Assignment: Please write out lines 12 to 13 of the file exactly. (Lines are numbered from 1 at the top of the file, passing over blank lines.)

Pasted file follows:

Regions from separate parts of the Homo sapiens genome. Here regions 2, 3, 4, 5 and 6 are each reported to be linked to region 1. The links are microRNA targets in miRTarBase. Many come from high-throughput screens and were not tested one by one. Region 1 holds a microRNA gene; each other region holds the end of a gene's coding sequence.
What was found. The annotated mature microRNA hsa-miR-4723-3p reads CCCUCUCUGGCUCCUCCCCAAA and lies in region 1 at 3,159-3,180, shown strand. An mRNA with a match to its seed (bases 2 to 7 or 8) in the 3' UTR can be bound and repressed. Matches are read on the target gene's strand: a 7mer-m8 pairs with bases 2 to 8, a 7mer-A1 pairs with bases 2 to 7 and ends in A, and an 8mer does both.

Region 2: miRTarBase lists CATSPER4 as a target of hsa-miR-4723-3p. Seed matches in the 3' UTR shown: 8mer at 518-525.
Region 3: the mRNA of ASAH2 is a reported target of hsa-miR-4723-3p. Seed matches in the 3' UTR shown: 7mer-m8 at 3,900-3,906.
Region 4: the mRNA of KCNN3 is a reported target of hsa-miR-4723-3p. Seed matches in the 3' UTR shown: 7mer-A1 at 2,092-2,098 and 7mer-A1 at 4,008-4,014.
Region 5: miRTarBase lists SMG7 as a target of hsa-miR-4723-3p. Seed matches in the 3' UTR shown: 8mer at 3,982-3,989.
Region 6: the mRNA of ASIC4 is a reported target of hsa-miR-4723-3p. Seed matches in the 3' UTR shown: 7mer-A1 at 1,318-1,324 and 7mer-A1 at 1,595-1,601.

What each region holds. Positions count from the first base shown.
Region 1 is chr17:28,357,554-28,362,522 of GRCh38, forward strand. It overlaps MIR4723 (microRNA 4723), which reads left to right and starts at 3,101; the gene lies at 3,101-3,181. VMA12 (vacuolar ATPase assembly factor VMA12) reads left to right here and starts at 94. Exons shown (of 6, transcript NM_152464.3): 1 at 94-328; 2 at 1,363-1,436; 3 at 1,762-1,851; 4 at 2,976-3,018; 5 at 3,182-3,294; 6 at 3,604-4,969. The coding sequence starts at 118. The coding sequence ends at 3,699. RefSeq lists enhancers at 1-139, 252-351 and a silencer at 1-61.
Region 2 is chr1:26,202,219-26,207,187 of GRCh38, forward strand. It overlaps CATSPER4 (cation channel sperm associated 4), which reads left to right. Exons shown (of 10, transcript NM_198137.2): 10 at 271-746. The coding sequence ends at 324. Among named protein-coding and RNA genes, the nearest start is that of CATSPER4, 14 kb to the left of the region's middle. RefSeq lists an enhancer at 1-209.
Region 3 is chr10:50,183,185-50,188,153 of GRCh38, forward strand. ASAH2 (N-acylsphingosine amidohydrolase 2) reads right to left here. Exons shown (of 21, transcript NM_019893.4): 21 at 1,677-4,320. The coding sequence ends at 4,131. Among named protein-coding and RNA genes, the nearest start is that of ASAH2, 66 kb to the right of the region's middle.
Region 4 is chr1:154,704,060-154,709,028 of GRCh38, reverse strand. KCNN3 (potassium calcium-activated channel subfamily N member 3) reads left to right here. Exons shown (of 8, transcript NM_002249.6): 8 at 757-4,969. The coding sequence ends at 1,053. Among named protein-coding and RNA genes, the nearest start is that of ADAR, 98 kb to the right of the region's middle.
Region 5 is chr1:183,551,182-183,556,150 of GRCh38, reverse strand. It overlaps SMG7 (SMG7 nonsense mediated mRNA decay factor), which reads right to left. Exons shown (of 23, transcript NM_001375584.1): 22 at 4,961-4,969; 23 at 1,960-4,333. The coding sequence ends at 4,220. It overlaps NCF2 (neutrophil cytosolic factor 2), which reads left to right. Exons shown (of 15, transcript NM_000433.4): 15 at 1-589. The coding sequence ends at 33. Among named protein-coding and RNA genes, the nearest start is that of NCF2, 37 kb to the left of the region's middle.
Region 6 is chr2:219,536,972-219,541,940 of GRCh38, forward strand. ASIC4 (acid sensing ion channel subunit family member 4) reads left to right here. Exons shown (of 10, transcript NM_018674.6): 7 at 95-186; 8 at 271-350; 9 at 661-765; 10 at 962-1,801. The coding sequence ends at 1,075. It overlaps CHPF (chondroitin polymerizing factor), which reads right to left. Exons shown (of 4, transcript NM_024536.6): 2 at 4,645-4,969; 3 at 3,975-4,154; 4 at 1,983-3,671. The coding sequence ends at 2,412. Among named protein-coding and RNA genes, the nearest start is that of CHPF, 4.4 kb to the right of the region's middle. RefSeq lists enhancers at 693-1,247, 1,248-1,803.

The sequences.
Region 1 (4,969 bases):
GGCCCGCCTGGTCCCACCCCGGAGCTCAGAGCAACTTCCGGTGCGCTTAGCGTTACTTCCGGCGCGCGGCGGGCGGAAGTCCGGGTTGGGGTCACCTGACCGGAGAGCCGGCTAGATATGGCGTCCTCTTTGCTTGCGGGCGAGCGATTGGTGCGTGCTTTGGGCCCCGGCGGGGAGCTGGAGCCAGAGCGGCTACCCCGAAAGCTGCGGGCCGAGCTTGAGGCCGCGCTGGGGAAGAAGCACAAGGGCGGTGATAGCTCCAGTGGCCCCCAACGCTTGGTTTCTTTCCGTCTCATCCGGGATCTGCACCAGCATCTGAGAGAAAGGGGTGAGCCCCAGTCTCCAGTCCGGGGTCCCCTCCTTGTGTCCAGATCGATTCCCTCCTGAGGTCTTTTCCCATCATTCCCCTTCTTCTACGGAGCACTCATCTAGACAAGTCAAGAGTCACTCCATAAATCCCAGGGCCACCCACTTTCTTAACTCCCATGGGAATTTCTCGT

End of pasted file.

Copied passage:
Region 4 is chr1:154,704,060-154,709,028 of GRCh38, reverse strand. KCNN3 (potassium calcium-activated channel subfamily N member 3) reads left to right here. Exons shown (of 8, transcript NM_002249.6): 8 at 757-4,969. The coding sequence ends at 1,053. Among named protein-coding and RNA genes, the nearest start is that of ADAR, 98 kb to the right of the region's middle.
Region 5 is chr1:183,551,182-183,556,150 of GRCh38, reverse strand. It overlaps SMG7 (SMG7 nonsense mediated mRNA decay factor), which reads right to left. Exons shown (of 23, transcript NM_001375584.1): 22 at 4,961-4,969; 23 at 1,960-4,333. The coding sequence ends at 4,220. It overlaps NCF2 (neutrophil cytosolic factor 2), which reads left to right. Exons shown (of 15, transcript NM_000433.4): 15 at 1-589. The coding sequence ends at 33. Among named protein-coding and RNA genes, the nearest start is that of NCF2, 37 kb to the left of the region's middle.